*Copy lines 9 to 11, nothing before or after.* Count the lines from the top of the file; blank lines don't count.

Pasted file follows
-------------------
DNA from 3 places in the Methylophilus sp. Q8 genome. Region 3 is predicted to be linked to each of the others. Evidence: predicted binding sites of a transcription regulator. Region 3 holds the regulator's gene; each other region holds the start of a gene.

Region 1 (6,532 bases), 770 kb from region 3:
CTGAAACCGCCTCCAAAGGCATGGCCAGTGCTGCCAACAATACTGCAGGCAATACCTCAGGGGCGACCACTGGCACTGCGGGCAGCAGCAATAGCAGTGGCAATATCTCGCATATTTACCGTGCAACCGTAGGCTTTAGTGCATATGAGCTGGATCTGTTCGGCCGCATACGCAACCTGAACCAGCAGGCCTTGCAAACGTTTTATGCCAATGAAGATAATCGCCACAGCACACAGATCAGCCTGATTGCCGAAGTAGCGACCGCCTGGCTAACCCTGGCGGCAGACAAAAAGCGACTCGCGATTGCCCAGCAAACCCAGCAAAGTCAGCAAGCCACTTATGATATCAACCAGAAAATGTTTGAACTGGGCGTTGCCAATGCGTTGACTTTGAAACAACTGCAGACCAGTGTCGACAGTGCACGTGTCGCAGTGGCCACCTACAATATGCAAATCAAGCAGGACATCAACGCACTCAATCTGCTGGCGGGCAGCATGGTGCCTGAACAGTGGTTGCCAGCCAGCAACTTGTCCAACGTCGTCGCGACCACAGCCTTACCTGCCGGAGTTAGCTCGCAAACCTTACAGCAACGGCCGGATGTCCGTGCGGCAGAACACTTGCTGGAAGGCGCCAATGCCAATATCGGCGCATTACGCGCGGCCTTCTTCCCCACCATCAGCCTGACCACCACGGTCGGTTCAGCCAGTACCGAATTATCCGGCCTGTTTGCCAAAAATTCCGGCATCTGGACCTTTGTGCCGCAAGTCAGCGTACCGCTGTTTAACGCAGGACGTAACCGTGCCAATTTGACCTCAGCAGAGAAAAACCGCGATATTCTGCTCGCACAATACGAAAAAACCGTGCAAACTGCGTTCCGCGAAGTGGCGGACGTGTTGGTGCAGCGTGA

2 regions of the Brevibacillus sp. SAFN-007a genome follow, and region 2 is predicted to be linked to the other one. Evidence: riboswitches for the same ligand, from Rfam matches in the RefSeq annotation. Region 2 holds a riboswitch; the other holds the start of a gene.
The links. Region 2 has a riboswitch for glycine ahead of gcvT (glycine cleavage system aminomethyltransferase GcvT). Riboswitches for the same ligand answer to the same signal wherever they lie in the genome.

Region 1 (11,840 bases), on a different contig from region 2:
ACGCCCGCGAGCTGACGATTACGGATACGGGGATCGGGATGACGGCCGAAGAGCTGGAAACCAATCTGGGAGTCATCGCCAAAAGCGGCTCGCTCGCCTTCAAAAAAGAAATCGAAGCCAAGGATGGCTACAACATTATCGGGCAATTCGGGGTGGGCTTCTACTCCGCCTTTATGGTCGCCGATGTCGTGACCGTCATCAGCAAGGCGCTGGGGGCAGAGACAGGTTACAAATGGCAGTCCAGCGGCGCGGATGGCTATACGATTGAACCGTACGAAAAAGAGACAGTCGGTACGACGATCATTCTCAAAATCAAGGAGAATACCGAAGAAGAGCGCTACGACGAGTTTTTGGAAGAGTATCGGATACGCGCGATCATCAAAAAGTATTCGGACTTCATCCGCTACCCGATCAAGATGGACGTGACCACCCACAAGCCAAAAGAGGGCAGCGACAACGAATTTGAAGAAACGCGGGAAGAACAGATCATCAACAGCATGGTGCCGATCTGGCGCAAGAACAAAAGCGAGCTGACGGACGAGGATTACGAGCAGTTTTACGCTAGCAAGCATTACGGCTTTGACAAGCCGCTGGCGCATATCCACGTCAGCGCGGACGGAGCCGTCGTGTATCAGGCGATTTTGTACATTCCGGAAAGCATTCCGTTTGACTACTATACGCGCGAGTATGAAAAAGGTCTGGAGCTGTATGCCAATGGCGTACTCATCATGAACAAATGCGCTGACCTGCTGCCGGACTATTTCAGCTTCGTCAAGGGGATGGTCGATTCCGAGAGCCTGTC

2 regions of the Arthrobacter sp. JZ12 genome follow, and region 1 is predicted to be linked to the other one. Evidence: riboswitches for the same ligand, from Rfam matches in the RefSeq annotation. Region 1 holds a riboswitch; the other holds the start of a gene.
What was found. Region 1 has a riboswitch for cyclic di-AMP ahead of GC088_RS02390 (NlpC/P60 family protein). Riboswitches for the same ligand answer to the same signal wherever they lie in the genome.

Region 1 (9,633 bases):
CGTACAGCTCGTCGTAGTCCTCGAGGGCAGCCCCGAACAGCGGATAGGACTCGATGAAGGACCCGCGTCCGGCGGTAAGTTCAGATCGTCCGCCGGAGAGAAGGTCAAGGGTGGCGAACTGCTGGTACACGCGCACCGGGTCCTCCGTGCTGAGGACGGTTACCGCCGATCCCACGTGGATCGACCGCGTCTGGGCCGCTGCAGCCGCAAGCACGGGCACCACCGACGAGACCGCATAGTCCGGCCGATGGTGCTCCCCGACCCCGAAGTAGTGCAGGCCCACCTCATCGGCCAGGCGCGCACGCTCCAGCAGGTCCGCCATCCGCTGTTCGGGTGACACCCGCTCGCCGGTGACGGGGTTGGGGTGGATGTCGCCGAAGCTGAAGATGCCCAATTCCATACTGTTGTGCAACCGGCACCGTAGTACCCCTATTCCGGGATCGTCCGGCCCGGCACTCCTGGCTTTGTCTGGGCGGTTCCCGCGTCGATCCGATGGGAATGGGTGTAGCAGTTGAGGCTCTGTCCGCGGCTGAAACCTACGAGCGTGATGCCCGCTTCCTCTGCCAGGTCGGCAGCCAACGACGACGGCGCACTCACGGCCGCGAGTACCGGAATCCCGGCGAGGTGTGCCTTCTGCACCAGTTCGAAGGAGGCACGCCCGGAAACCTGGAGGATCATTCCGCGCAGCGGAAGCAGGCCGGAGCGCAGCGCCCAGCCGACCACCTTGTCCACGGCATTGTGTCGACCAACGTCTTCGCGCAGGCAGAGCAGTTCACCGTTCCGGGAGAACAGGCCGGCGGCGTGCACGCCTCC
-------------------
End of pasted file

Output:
What was found. Region 1 has a riboswitch for cyclic di-AMP ahead of GC088_RS02390 (NlpC/P60 family protein). Riboswitches for the same ligand answer to the same signal wherever they lie in the genome.

Region 1 (9,633 bases):
CGTACAGCTCGTCGTAGTCCTCGAGGGCAGCCCCGAACAGCGGATAGGACTCGATGAAGGACCCGCGTCCGGCGGTAAGTTCAGATCGTCCGCCGGAGAGAAGGTCAAGGGTGGCGAACTGCTGGTACACGCGCACCGGGTCCTCCGTGCTGAGGACGGTTACCGCCGATCCCACGTGGATCGACCGCGTCTGGGCCGCTGCAGCCGCAAGCACGGGCACCACCGACGAGACCGCATAGTCCGGCCGATGGTGCTCCCCGACCCCGAAGTAGTGCAGGCCCACCTCATCGGCCAGGCGCGCACGCTCCAGCAGGTCCGCCATCCGCTGTTCGGGTGACACCCGCTCGCCGGTGACGGGGTTGGGGTGGATGTCGCCGAAGCTGAAGATGCCCAATTCCATACTGTTGTGCAACCGGCACCGTAGTACCCCTATTCCGGGATCGTCCGGCCCGGCACTCCTGGCTTTGTCTGGGCGGTTCCCGCGTCGATCCGATGGGAATGGGTGTAGCAGTTGAGGCTCTGTCCGCGGCTGAAACCTACGAGCGTGATGCCCGCTTCCTCTGCCAGGTCGGCAGCCAACGACGACGGCGCACTCACGGCCGCGAGTACCGGAATCCCGGCGAGGTGTGCCTTCTGCACCAGTTCGAAGGAGGCACGCCCGGAAACCTGGAGGATCATTCCGCGCAGCGGAAGCAGGCCGGAGCGCAGCGCCCAGCCGACCACCTTGTCCACGGCATTGTGTCGACCAACGTCTTCGCGCAGGCAGAGCAGTTCACCGTTCCGGGAGAACAGGCCGGCGGCGTGCACGCCTCC